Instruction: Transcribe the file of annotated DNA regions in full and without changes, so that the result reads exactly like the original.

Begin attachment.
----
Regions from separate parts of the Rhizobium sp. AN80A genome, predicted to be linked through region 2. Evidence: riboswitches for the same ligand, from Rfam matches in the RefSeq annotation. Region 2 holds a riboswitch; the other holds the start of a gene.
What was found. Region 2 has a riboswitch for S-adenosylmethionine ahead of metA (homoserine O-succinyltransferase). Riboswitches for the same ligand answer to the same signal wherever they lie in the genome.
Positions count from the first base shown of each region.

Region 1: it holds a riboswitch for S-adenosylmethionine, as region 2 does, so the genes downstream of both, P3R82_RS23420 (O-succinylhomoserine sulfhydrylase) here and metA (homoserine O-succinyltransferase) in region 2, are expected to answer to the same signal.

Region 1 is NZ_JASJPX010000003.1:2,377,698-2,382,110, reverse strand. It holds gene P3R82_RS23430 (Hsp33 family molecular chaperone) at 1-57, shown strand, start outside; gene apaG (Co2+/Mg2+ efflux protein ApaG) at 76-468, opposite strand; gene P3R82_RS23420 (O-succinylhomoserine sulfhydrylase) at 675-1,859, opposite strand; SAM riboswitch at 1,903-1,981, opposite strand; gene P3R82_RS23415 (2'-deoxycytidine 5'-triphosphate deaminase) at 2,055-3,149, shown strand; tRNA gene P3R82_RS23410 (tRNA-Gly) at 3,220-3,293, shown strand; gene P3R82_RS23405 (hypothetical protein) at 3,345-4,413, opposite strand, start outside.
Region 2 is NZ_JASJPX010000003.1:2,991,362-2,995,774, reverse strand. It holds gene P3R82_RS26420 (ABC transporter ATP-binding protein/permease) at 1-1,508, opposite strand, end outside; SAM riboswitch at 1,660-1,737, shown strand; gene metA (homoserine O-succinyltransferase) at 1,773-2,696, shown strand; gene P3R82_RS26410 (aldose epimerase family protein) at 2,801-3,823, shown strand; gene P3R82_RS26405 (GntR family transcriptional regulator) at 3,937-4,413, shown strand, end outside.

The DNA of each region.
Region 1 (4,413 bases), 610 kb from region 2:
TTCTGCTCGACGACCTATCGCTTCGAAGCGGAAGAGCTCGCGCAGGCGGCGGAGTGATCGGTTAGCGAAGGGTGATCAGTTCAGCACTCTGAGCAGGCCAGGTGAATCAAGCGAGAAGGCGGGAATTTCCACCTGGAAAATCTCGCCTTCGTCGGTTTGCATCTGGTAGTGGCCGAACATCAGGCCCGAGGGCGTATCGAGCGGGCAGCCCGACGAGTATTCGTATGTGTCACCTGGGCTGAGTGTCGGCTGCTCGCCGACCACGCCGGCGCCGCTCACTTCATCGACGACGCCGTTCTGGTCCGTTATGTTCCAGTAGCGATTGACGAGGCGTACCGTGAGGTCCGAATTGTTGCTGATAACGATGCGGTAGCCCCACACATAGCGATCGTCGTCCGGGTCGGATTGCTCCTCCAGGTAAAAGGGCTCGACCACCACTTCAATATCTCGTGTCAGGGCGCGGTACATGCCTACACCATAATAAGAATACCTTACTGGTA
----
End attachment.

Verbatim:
Regions from separate parts of the Rhizobium sp. AN80A genome, predicted to be linked through region 2. Evidence: riboswitches for the same ligand, from Rfam matches in the RefSeq annotation. Region 2 holds a riboswitch; the other holds the start of a gene.
What was found. Region 2 has a riboswitch for S-adenosylmethionine ahead of metA (homoserine O-succinyltransferase). Riboswitches for the same ligand answer to the same signal wherever they lie in the genome.
Positions count from the first base shown of each region.

Region 1: it holds a riboswitch for S-adenosylmethionine, as region 2 does, so the genes downstream of both, P3R82_RS23420 (O-succinylhomoserine sulfhydrylase) here and metA (homoserine O-succinyltransferase) in region 2, are expected to answer to the same signal.

Region 1 is NZ_JASJPX010000003.1:2,377,698-2,382,110, reverse strand. It holds gene P3R82_RS23430 (Hsp33 family molecular chaperone) at 1-57, shown strand, start outside; gene apaG (Co2+/Mg2+ efflux protein ApaG) at 76-468, opposite strand; gene P3R82_RS23420 (O-succinylhomoserine sulfhydrylase) at 675-1,859, opposite strand; SAM riboswitch at 1,903-1,981, opposite strand; gene P3R82_RS23415 (2'-deoxycytidine 5'-triphosphate deaminase) at 2,055-3,149, shown strand; tRNA gene P3R82_RS23410 (tRNA-Gly) at 3,220-3,293, shown strand; gene P3R82_RS23405 (hypothetical protein) at 3,345-4,413, opposite strand, start outside.
Region 2 is NZ_JASJPX010000003.1:2,991,362-2,995,774, reverse strand. It holds gene P3R82_RS26420 (ABC transporter ATP-binding protein/permease) at 1-1,508, opposite strand, end outside; SAM riboswitch at 1,660-1,737, shown strand; gene metA (homoserine O-succinyltransferase) at 1,773-2,696, shown strand; gene P3R82_RS26410 (aldose epimerase family protein) at 2,801-3,823, shown strand; gene P3R82_RS26405 (GntR family transcriptional regulator) at 3,937-4,413, shown strand, end outside.

The DNA of each region.
Region 1 (4,413 bases), 610 kb from region 2:
TTCTGCTCGACGACCTATCGCTTCGAAGCGGAAGAGCTCGCGCAGGCGGCGGAGTGATCGGTTAGCGAAGGGTGATCAGTTCAGCACTCTGAGCAGGCCAGGTGAATCAAGCGAGAAGGCGGGAATTTCCACCTGGAAAATCTCGCCTTCGTCGGTTTGCATCTGGTAGTGGCCGAACATCAGGCCCGAGGGCGTATCGAGCGGGCAGCCCGACGAGTATTCGTATGTGTCACCTGGGCTGAGTGTCGGCTGCTCGCCGACCACGCCGGCGCCGCTCACTTCATCGACGACGCCGTTCTGGTCCGTTATGTTCCAGTAGCGATTGACGAGGCGTACCGTGAGGTCCGAATTGTTGCTGATAACGATGCGGTAGCCCCACACATAGCGATCGTCGTCCGGGTCGGATTGCTCCTCCAGGTAAAAGGGCTCGACCACCACTTCAATATCTCGTGTCAGGGCGCGGTACATGCCTACACCATAATAAGAATACCTTACTGGTA